Stop-and-frisk ‘an important tool when used right’, FBI director tells Congress
Testifying before the House Judiciary Committee on Wednesday for a hearing on FBI oversight, Comey told lawmakers that stop-and-frisk is “an important tool when used right. What makes the difference between right and wrong is what’s the nature of the conversation with the person you stopped.”
Police officers "who search citizens without stating the reason should explain after the encounter why they decided to do so," he added.
The answer came as part of a response to a question from Representative David Cicilline (D-Rhode Island), who asked, “Do you believe this stop-and-frisk is an effective tactic to address crime in our nation’s cities? What would a federal implementation look like that Mr. Trump has called for? And how can Congress minimize racial profiling and discriminatory, ineffective techniques like stop-and-frisk, and instead promote activities that build trust and confidence between the police and communities?”
Comey said he didn’t know what a federal stop-and-frisk program would look like “because we’re not in the policing business; we’re investigative agencies at the federal level.” In the federal system, however, stop-and-frisk is referred to as the “Terry stop,” he explained, which is “the stop of an individual based on reasonable suspicion that they’re engaged in criminal activity [and] is a very important law enforcement tool.”
“To my mind, its effectiveness depends upon the conversation after the stop,” Comey continued. “When it’s done well, someone is stopped, then they are told, ‘I stopped you because we have a report of a guy with a gray sweatshirt who matches you, that’s why I stopped you, sir, I’m sorry’ or ‘I stopped you because I saw you do this behavior’. Because the danger is what’s an effective law enforcement technique can become a source of estrangement for a community” if it’s not deployed correctly.
At the height of the New York Police Department’s use of stop-and-frisk in 2011, police employed the tactic on more than 685,000 people ‒ of whom 53 percent were black, 34 percent Latino and 9 percent white, and more than half of whom were 14-24 years old, Cicilline noted. Of the people who were stopped, 88 percent were neither arrested nor received a citation. By two years later, the number of stops had plunged dramatically.
In November 2013, a federal appeals court declined to overrule a lower court decision that the NYPD’s stop-and-frisk policy was unconstitutional under the Fourth and Fourteenth Amendments. In June 2016, however, the US Supreme Court ruled 5-3 that if police detain anyone without cause and then find an outstanding warrant, the stop and search are legal. If something incriminating is found on that person, the search is admissible in court.
At the same time that the Second Circuit banned stop-and-frisk, New York State Attorney General Eric Schneiderman issued a report that analyzed some 2.4 million stop-and-frisk pre-crime acts performed by the NYPD between 2009 and 2012. It found that only 3 percent of those stopped were found guilty or convicted. Among the 150,000 arrests made under the program only 51 percent actually led to convictions or guilty pleas, and only 24 percent led to incarceration. An analysis by the New York Civil Liberties Union in August 2014 found that stop-and-frisk was not effective in reducing shootings and murders, and that the “clear lesson” was that the program “does not increase public safety.”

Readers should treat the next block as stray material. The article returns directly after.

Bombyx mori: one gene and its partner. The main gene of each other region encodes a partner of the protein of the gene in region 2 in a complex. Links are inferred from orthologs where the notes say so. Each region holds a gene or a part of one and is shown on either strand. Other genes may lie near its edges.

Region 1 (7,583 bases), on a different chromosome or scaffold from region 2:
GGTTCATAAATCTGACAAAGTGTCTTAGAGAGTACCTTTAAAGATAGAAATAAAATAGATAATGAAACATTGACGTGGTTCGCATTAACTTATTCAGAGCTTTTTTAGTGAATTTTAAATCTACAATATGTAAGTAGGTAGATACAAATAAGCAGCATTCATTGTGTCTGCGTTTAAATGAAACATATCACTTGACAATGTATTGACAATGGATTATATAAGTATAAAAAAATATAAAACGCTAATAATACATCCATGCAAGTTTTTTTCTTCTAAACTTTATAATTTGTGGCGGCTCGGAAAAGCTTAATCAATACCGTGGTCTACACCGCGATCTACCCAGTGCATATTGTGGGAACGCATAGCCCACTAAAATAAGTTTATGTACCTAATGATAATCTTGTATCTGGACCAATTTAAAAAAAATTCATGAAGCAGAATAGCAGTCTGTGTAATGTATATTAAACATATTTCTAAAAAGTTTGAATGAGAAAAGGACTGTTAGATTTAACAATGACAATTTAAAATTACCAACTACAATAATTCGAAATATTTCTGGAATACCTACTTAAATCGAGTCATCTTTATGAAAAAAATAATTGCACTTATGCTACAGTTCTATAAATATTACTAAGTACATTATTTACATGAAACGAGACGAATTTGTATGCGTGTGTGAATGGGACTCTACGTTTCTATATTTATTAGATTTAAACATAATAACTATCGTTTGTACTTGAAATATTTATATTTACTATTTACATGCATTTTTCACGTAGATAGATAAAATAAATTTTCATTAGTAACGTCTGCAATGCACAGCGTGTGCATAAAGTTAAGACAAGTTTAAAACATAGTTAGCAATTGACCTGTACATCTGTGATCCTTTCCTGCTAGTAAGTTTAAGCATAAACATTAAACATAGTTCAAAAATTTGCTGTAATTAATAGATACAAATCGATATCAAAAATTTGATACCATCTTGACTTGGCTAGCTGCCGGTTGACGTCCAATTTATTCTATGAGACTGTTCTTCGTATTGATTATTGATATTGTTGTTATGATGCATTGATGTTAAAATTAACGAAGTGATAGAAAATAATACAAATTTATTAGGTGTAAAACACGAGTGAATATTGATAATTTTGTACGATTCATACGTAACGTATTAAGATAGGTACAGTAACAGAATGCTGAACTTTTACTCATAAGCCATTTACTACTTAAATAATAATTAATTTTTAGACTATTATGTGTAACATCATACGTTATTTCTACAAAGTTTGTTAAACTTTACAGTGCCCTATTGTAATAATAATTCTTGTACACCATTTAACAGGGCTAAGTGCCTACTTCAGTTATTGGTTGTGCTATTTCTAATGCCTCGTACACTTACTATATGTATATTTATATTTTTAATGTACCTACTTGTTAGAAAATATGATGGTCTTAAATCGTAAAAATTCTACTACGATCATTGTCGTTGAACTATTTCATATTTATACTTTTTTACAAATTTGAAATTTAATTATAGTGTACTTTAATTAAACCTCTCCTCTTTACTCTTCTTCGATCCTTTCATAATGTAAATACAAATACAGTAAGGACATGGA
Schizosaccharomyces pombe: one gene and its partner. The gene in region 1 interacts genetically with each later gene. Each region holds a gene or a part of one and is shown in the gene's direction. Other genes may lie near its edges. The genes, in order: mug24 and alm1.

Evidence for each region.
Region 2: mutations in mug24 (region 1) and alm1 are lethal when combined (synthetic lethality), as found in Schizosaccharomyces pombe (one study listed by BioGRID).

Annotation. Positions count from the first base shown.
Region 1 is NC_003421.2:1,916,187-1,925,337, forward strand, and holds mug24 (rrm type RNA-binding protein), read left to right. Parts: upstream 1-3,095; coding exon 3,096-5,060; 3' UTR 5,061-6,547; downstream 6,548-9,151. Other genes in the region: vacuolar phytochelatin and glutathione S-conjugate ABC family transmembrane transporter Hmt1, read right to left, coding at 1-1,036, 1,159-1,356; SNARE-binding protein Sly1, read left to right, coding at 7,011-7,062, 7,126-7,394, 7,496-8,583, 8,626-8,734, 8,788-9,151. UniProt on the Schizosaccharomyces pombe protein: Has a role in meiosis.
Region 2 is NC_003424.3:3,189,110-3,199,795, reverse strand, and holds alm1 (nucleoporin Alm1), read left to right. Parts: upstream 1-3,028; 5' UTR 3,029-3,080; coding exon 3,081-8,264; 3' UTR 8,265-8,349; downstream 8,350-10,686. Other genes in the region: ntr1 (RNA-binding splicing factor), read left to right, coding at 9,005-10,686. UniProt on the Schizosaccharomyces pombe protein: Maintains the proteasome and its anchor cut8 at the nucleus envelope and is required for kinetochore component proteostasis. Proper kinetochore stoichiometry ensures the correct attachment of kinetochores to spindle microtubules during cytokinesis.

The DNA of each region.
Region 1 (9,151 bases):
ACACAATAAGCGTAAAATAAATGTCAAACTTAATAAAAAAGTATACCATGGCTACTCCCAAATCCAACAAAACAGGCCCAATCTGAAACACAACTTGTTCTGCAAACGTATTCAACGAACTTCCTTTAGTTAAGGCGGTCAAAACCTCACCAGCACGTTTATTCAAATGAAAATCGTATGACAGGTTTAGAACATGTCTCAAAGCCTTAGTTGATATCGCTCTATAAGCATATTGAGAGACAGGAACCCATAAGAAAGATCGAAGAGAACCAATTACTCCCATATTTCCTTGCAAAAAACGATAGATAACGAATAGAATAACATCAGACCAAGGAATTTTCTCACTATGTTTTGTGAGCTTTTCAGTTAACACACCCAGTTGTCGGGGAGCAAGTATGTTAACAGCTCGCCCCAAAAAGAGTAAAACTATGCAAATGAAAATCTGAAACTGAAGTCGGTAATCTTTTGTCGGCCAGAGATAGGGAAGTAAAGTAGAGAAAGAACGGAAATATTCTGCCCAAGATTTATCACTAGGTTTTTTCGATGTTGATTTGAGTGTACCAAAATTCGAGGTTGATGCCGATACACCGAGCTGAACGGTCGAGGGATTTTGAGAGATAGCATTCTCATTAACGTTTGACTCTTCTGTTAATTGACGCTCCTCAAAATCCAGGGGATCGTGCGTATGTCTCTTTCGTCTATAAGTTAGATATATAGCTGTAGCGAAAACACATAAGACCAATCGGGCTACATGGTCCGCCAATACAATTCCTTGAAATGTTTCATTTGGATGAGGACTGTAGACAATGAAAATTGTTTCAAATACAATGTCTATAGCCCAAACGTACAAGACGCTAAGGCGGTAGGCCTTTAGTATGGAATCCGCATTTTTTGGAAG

Trump has repeatedly praised the tactic, including during the first presidential debate on Monday night.
“Now whether or not in a place like Chicago you do stop and frisk, which worked very well... worked very well in New York,” Trump mused. “It brought the crime rate way down, but you take the gun away from criminals that shouldn’t be having it.”
When moderator Lester Holt followed up by noting that the NYPD’s stop-and-frisk program was ruled unconstitutional “because it largely singled out black and Hispanic young men,” Trump was not swayed.
“No, you’re wrong,” Trump shot back. “It went before a judge, who was a very against police judge. It was taken away from her, and our mayor, our new mayor, refused to go forward with the case. They would’ve won on appeal. If you look at it, there are many places throughout the country where it is allowed.”
Comey’s boss, Attorney General Loretta Lynch, is generally opposed to the police tactic.
"In New York... that practice was implemented in a way that was not helpful to community trust and to, frankly, public safety and enhancing the relationship between law enforcement and community members," she told Politico during an unrelated press conference last Thursday.
"The issue with stop-and-frisk in the New York area was the widespread indiscriminate use of that practice, particularly when it was not generating success from a law enforcement perspective, in either leads or tips or firearms, and the resulting lack of trust that it generated," Lynch added.
She later said that it could be a useful technique under certain circumstances, but that it has to be done in a way“that is constitutional, safe and effective and promotes trust.”
Lynch was chief federal prosecutor in Brooklyn before she was nominated as attorney general.